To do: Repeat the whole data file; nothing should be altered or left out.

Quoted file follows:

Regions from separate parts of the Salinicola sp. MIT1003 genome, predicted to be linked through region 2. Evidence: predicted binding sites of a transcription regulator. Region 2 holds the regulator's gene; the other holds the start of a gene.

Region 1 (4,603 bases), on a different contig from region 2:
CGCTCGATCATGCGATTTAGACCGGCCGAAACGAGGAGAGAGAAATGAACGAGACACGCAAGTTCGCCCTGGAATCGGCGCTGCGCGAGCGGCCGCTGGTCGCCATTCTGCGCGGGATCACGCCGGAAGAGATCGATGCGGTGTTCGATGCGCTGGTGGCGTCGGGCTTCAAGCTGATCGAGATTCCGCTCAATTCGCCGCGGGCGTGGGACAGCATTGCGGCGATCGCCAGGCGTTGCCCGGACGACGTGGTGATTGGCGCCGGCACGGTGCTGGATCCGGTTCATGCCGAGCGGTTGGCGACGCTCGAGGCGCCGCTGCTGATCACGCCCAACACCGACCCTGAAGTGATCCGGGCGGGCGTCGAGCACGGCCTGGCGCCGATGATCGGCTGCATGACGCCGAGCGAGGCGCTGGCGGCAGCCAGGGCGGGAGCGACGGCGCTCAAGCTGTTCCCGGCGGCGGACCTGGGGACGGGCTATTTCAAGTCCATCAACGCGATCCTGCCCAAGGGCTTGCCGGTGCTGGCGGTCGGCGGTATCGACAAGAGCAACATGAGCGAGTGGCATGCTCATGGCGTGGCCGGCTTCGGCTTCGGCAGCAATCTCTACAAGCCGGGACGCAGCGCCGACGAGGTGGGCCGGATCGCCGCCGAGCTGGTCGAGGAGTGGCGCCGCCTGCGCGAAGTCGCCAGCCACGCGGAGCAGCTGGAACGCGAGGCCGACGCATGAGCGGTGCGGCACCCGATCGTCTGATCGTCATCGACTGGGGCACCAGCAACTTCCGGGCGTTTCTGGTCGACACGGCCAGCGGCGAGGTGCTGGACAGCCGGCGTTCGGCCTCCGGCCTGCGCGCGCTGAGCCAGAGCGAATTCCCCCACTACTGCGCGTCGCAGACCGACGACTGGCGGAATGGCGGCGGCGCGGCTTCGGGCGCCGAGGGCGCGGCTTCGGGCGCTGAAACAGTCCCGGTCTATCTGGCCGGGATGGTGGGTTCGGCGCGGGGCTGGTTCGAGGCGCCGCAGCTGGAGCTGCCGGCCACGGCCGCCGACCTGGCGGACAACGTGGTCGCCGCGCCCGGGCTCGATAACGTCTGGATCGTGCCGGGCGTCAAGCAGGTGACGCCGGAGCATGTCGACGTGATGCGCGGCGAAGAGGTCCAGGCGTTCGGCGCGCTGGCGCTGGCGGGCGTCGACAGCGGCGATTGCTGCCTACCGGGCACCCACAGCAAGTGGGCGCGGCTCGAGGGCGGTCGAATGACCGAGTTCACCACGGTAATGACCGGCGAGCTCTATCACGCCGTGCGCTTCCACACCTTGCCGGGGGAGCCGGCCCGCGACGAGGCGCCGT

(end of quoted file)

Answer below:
Regions from separate parts of the Salinicola sp. MIT1003 genome, predicted to be linked through region 2. Evidence: predicted binding sites of a transcription regulator. Region 2 holds the regulator's gene; the other holds the start of a gene.

Region 1 (4,603 bases), on a different contig from region 2:
CGCTCGATCATGCGATTTAGACCGGCCGAAACGAGGAGAGAGAAATGAACGAGACACGCAAGTTCGCCCTGGAATCGGCGCTGCGCGAGCGGCCGCTGGTCGCCATTCTGCGCGGGATCACGCCGGAAGAGATCGATGCGGTGTTCGATGCGCTGGTGGCGTCGGGCTTCAAGCTGATCGAGATTCCGCTCAATTCGCCGCGGGCGTGGGACAGCATTGCGGCGATCGCCAGGCGTTGCCCGGACGACGTGGTGATTGGCGCCGGCACGGTGCTGGATCCGGTTCATGCCGAGCGGTTGGCGACGCTCGAGGCGCCGCTGCTGATCACGCCCAACACCGACCCTGAAGTGATCCGGGCGGGCGTCGAGCACGGCCTGGCGCCGATGATCGGCTGCATGACGCCGAGCGAGGCGCTGGCGGCAGCCAGGGCGGGAGCGACGGCGCTCAAGCTGTTCCCGGCGGCGGACCTGGGGACGGGCTATTTCAAGTCCATCAACGCGATCCTGCCCAAGGGCTTGCCGGTGCTGGCGGTCGGCGGTATCGACAAGAGCAACATGAGCGAGTGGCATGCTCATGGCGTGGCCGGCTTCGGCTTCGGCAGCAATCTCTACAAGCCGGGACGCAGCGCCGACGAGGTGGGCCGGATCGCCGCCGAGCTGGTCGAGGAGTGGCGCCGCCTGCGCGAAGTCGCCAGCCACGCGGAGCAGCTGGAACGCGAGGCCGACGCATGAGCGGTGCGGCACCCGATCGTCTGATCGTCATCGACTGGGGCACCAGCAACTTCCGGGCGTTTCTGGTCGACACGGCCAGCGGCGAGGTGCTGGACAGCCGGCGTTCGGCCTCCGGCCTGCGCGCGCTGAGCCAGAGCGAATTCCCCCACTACTGCGCGTCGCAGACCGACGACTGGCGGAATGGCGGCGGCGCGGCTTCGGGCGCCGAGGGCGCGGCTTCGGGCGCTGAAACAGTCCCGGTCTATCTGGCCGGGATGGTGGGTTCGGCGCGGGGCTGGTTCGAGGCGCCGCAGCTGGAGCTGCCGGCCACGGCCGCCGACCTGGCGGACAACGTGGTCGCCGCGCCCGGGCTCGATAACGTCTGGATCGTGCCGGGCGTCAAGCAGGTGACGCCGGAGCATGTCGACGTGATGCGCGGCGAAGAGGTCCAGGCGTTCGGCGCGCTGGCGCTGGCGGGCGTCGACAGCGGCGATTGCTGCCTACCGGGCACCCACAGCAAGTGGGCGCGGCTCGAGGGCGGTCGAATGACCGAGTTCACCACGGTAATGACCGGCGAGCTCTATCACGCCGTGCGCTTCCACACCTTGCCGGGGGAGCCGGCCCGCGACGAGGCGCCGT